It was just a year ago at this time we were digesting the possibilities of a Trump administration. Now we are adapting to the new environment that includes our exit from the Trans-Pacific Partnership and sensitive trade negotiation on several treaties. Our current situation has Sonny Perdue, a degreed veterinarian and no stranger to the chicken industry, reorganizing the U.S. Department of Agriculture (USDA) in a way that will have favorable effects on our ability to do business. As a result, the regulatory outlook for the next three years is encouraging. For example, it seems our industry dodged a bullet with the Grain Inspection, Packers & Stockyards Administration (GIPSA) rule being withdrawn. Regulations enacted during the Obama administration continue to be modified and reversed.
On the horizon, our industry will follow with great interest the negotiation for the new Farm Bill required to take effect in 2018. With the federal government paying 62 percent of crop insurance and farmers paying the remaining 38 percent, this new bill could introduce a deduction of the federal portion or in the program itself. The Harvest Price Option (HPO) protects lost production and is another aspect of the bill that could be affected negatively despite some current administrative support.
International demand for protein will continue to grow robustly over time as consumers in Brazil, Russia, India and China (BRIC) continue to have more disposable income to pay for increased quantities of protein. Nationally, consumption of animal protein has not changed dramatically, despite the growth in the number of Millennial vegetarians and Vegans, as well as concerns over all aspects of animal welfare. Beef and chicken consumption continue to improve while pork consumption remains stable.
Moderate feed ingredient prices look to continue until at least June. U.S. farmers reported higher average bushels per acre on corn and soybeans despite some adverse growing conditions. Planting corn acres were down 7 percent, but the improvement in yield made up much of the gap. Farmers in China and around the world continue to plant more soybeans despite lower prices. The application of farming technology and the use of advanced seed hybrids continues to improve yield per acre on corn and soybeans while diminishing the adverse effects of weather and other factors. Profits on row-crop farms are extremely tight. The new Farm Bill will also increase cost or risk for farmers. Energy prices continue to be moderate for the short-term. Labor will continue to feel price and supply pressure from a strong economy and immigration reform. Global feed ingredients sourcing may be necessary long term.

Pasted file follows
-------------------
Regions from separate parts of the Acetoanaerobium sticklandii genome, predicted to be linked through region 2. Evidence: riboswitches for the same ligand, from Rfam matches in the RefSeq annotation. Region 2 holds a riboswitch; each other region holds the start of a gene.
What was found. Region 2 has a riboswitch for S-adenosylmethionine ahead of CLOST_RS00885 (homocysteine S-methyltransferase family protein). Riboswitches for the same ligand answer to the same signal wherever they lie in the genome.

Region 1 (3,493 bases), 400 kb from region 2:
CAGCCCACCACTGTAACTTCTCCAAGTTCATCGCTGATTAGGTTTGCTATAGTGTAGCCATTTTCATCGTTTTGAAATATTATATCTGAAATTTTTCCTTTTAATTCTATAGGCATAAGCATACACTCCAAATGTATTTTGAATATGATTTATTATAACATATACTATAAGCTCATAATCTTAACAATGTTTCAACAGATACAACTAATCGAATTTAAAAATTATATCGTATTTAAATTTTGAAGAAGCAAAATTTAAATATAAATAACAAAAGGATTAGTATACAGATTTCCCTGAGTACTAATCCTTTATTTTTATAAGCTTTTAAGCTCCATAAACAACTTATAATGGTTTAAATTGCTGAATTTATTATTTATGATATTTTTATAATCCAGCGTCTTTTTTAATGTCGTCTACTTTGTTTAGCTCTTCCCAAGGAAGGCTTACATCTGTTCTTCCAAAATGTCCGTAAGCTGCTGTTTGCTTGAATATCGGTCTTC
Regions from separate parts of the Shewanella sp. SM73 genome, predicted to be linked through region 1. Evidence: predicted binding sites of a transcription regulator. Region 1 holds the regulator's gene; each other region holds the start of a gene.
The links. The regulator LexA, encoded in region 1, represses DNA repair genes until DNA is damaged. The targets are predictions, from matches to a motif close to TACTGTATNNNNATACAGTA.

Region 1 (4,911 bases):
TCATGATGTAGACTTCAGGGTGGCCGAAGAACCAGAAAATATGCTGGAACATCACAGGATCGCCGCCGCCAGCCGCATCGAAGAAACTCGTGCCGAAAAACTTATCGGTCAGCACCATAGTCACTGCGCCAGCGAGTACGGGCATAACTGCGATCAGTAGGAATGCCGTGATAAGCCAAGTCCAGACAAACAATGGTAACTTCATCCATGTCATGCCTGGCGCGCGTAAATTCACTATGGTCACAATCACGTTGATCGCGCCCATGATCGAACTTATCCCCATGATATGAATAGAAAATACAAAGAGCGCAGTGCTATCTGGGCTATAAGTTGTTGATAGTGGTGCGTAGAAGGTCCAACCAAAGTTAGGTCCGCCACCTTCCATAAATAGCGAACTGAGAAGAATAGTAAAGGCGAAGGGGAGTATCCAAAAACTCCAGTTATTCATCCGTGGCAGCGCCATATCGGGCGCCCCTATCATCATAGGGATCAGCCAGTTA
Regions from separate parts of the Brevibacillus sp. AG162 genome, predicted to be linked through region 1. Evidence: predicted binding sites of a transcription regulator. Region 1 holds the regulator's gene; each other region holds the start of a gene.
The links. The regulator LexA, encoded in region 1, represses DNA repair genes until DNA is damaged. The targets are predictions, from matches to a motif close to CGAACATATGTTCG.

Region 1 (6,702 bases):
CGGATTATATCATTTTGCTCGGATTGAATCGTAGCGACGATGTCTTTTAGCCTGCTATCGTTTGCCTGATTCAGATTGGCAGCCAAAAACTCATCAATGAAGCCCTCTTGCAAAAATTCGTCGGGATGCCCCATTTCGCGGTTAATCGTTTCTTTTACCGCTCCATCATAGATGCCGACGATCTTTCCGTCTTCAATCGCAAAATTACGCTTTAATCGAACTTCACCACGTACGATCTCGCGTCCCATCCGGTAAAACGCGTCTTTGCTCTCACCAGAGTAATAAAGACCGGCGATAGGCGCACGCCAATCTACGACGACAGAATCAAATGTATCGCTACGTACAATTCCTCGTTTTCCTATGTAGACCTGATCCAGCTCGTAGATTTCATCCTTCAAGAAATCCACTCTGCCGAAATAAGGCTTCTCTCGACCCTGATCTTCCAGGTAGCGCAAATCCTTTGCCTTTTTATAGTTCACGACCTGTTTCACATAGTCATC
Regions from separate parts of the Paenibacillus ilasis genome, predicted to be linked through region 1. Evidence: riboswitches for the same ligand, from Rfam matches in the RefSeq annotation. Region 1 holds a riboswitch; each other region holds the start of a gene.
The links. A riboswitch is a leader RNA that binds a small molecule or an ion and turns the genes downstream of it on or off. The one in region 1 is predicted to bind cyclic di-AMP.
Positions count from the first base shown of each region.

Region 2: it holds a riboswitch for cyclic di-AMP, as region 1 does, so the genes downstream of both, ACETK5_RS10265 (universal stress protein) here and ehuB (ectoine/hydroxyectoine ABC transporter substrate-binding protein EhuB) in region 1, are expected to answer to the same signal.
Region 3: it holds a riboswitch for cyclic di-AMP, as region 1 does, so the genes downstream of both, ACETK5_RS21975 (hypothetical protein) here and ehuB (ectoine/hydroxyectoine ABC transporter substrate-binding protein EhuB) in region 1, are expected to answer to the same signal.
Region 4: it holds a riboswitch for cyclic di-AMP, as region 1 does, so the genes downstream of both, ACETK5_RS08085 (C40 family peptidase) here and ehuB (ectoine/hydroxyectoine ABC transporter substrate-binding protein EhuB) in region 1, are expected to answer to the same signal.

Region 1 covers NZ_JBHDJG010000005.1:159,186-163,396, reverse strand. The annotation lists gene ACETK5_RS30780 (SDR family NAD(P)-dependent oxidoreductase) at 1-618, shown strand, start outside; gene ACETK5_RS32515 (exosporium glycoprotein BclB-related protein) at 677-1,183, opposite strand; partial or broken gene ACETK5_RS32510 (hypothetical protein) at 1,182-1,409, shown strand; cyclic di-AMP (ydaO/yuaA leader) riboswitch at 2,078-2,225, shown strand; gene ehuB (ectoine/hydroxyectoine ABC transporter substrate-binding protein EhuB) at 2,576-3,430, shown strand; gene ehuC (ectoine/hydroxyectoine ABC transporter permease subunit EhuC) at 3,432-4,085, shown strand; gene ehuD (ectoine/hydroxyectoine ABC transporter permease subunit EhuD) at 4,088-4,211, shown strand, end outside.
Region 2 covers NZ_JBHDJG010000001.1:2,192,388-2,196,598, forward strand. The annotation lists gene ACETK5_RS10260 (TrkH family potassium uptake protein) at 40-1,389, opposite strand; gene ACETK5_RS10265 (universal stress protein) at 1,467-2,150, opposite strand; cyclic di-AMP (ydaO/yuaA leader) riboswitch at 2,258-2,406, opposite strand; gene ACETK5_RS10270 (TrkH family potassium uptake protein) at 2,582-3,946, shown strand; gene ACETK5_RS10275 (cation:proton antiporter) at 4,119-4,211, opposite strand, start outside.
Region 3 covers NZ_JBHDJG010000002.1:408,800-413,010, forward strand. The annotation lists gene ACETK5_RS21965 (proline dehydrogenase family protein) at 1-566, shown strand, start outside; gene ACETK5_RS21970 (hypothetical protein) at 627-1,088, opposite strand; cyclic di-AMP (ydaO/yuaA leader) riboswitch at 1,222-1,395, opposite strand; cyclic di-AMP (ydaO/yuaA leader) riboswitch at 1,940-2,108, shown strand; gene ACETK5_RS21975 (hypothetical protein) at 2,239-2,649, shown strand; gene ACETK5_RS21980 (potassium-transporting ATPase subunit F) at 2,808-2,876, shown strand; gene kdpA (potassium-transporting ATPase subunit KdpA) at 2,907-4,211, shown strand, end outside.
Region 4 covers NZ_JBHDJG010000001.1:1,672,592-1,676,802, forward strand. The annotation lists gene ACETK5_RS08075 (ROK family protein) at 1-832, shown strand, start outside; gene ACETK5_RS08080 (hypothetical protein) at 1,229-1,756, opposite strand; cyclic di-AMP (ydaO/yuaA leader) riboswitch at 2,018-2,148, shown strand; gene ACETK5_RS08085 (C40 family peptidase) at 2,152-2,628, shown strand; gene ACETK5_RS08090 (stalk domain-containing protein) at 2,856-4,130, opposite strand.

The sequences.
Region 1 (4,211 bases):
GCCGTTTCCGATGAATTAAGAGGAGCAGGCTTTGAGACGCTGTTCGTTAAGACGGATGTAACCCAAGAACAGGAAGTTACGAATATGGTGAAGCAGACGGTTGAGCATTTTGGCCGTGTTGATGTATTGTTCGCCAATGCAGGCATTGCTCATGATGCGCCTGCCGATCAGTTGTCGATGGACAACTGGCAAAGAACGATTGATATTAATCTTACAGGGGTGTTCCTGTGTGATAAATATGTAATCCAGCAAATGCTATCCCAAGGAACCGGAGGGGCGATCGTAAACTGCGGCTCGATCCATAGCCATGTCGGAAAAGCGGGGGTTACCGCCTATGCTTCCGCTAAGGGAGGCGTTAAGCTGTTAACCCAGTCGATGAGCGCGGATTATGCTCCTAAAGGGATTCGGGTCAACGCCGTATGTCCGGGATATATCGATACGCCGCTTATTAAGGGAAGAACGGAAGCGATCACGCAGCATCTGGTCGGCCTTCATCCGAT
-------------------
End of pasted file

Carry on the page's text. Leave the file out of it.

The inability to attract young farmers to take over the family farm is another alarming trend. In the farming community, we are doing all we can to educate consumers about where food comes and the realities of the farm in hopes of recruiting a new generation of farmers. Tight profits on the farm will continue to accelerate retirement among older farmers who get tired of working for no profit.
Consolidation in the protein business continues with Tyson Foods acquiring AdvancePierre and becoming even more of a packaged foods company. Pilgrim’s Pride has acquired Moy Park of Ireland and the United Kingdom, as well as GNP Co. (Gold’n Plump) domestically. Cargill continues to acquire feed ingredient businesses in aquaculture and other sectors globally.
As usual, this year will be unpredictable and challenging with unforeseen variables such as natural disasters that can affect it at any time, but current indications are conditions will be favorable for the protein producers to make a fair profit. So ring in the new year with hope and excitement.
Happy New Year to all! NP